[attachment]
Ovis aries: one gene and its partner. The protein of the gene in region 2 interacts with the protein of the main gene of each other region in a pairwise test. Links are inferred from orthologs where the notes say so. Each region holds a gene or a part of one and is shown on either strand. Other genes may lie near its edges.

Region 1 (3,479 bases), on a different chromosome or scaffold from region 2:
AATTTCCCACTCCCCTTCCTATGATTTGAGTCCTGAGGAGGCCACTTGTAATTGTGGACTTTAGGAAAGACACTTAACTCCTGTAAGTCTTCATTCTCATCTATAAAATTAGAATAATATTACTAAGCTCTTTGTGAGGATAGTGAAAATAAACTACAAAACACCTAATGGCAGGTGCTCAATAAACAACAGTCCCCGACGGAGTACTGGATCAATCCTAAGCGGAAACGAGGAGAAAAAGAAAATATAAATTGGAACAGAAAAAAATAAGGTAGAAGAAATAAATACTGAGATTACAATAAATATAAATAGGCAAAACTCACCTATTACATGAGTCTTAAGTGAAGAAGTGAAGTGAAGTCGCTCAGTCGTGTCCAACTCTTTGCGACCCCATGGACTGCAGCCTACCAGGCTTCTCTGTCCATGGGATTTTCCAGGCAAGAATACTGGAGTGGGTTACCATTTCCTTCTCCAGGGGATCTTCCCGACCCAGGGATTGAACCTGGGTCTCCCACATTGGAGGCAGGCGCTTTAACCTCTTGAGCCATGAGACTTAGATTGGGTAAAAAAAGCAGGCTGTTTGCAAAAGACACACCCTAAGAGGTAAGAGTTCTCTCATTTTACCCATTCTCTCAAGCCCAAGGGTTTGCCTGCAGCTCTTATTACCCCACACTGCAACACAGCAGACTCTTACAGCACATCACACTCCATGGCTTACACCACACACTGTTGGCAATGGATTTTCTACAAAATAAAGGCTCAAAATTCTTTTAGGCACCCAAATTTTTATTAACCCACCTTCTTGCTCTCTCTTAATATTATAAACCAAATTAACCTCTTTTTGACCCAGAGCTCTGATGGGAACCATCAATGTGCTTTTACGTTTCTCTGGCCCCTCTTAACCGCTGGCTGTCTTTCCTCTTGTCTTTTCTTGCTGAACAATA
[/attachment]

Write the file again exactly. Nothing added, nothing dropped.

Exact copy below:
Ovis aries: one gene and its partner. The protein of the gene in region 2 interacts with the protein of the main gene of each other region in a pairwise test. Links are inferred from orthologs where the notes say so. Each region holds a gene or a part of one and is shown on either strand. Other genes may lie near its edges.

Region 1 (3,479 bases), on a different chromosome or scaffold from region 2:
AATTTCCCACTCCCCTTCCTATGATTTGAGTCCTGAGGAGGCCACTTGTAATTGTGGACTTTAGGAAAGACACTTAACTCCTGTAAGTCTTCATTCTCATCTATAAAATTAGAATAATATTACTAAGCTCTTTGTGAGGATAGTGAAAATAAACTACAAAACACCTAATGGCAGGTGCTCAATAAACAACAGTCCCCGACGGAGTACTGGATCAATCCTAAGCGGAAACGAGGAGAAAAAGAAAATATAAATTGGAACAGAAAAAAATAAGGTAGAAGAAATAAATACTGAGATTACAATAAATATAAATAGGCAAAACTCACCTATTACATGAGTCTTAAGTGAAGAAGTGAAGTGAAGTCGCTCAGTCGTGTCCAACTCTTTGCGACCCCATGGACTGCAGCCTACCAGGCTTCTCTGTCCATGGGATTTTCCAGGCAAGAATACTGGAGTGGGTTACCATTTCCTTCTCCAGGGGATCTTCCCGACCCAGGGATTGAACCTGGGTCTCCCACATTGGAGGCAGGCGCTTTAACCTCTTGAGCCATGAGACTTAGATTGGGTAAAAAAAGCAGGCTGTTTGCAAAAGACACACCCTAAGAGGTAAGAGTTCTCTCATTTTACCCATTCTCTCAAGCCCAAGGGTTTGCCTGCAGCTCTTATTACCCCACACTGCAACACAGCAGACTCTTACAGCACATCACACTCCATGGCTTACACCACACACTGTTGGCAATGGATTTTCTACAAAATAAAGGCTCAAAATTCTTTTAGGCACCCAAATTTTTATTAACCCACCTTCTTGCTCTCTCTTAATATTATAAACCAAATTAACCTCTTTTTGACCCAGAGCTCTGATGGGAACCATCAATGTGCTTTTACGTTTCTCTGGCCCCTCTTAACCGCTGGCTGTCTTTCCTCTTGTCTTTTCTTGCTGAACAATA